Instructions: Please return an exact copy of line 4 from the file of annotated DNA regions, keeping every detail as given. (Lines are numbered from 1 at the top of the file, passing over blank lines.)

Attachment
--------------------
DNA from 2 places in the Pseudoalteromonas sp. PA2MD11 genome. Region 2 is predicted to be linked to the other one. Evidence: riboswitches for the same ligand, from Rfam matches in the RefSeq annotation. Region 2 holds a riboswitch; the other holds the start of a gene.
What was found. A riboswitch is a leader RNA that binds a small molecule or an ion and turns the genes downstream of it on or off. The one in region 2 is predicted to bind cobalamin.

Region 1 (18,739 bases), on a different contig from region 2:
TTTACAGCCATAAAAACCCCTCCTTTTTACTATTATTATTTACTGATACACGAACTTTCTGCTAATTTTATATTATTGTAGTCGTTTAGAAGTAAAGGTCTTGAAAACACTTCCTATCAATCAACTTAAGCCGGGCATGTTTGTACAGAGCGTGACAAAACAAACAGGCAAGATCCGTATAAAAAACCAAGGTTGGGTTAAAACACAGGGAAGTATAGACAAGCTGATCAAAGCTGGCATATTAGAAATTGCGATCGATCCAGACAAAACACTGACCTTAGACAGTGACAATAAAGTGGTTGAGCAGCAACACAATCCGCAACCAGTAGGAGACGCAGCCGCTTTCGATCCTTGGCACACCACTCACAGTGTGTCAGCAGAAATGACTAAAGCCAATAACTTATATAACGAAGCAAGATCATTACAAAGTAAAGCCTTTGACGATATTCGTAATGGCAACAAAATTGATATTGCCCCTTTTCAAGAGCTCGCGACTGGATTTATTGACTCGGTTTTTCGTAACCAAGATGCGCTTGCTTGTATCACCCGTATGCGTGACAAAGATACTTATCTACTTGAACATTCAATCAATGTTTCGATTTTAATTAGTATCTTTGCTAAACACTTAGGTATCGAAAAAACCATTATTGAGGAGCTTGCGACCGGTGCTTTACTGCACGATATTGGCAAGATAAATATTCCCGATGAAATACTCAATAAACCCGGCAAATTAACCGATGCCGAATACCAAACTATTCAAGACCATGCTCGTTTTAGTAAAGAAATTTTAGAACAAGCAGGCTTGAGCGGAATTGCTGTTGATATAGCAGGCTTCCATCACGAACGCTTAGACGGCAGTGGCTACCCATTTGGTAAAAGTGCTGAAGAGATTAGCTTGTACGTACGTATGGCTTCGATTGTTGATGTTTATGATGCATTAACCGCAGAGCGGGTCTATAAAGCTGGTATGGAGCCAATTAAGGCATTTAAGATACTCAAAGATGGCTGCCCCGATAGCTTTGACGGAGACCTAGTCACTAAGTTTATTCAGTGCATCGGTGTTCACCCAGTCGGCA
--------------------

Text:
TTTACAGCCATAAAAACCCCTCCTTTTTACTATTATTATTTACTGATACACGAACTTTCTGCTAATTTTATATTATTGTAGTCGTTTAGAAGTAAAGGTCTTGAAAACACTTCCTATCAATCAACTTAAGCCGGGCATGTTTGTACAGAGCGTGACAAAACAAACAGGCAAGATCCGTATAAAAAACCAAGGTTGGGTTAAAACACAGGGAAGTATAGACAAGCTGATCAAAGCTGGCATATTAGAAATTGCGATCGATCCAGACAAAACACTGACCTTAGACAGTGACAATAAAGTGGTTGAGCAGCAACACAATCCGCAACCAGTAGGAGACGCAGCCGCTTTCGATCCTTGGCACACCACTCACAGTGTGTCAGCAGAAATGACTAAAGCCAATAACTTATATAACGAAGCAAGATCATTACAAAGTAAAGCCTTTGACGATATTCGTAATGGCAACAAAATTGATATTGCCCCTTTTCAAGAGCTCGCGACTGGATTTATTGACTCGGTTTTTCGTAACCAAGATGCGCTTGCTTGTATCACCCGTATGCGTGACAAAGATACTTATCTACTTGAACATTCAATCAATGTTTCGATTTTAATTAGTATCTTTGCTAAACACTTAGGTATCGAAAAAACCATTATTGAGGAGCTTGCGACCGGTGCTTTACTGCACGATATTGGCAAGATAAATATTCCCGATGAAATACTCAATAAACCCGGCAAATTAACCGATGCCGAATACCAAACTATTCAAGACCATGCTCGTTTTAGTAAAGAAATTTTAGAACAAGCAGGCTTGAGCGGAATTGCTGTTGATATAGCAGGCTTCCATCACGAACGCTTAGACGGCAGTGGCTACCCATTTGGTAAAAGTGCTGAAGAGATTAGCTTGTACGTACGTATGGCTTCGATTGTTGATGTTTATGATGCATTAACCGCAGAGCGGGTCTATAAAGCTGGTATGGAGCCAATTAAGGCATTTAAGATACTCAAAGATGGCTGCCCCGATAGCTTTGACGGAGACCTAGTCACTAAGTTTATTCAGTGCATCGGTGTTCACCCAGTCGGCA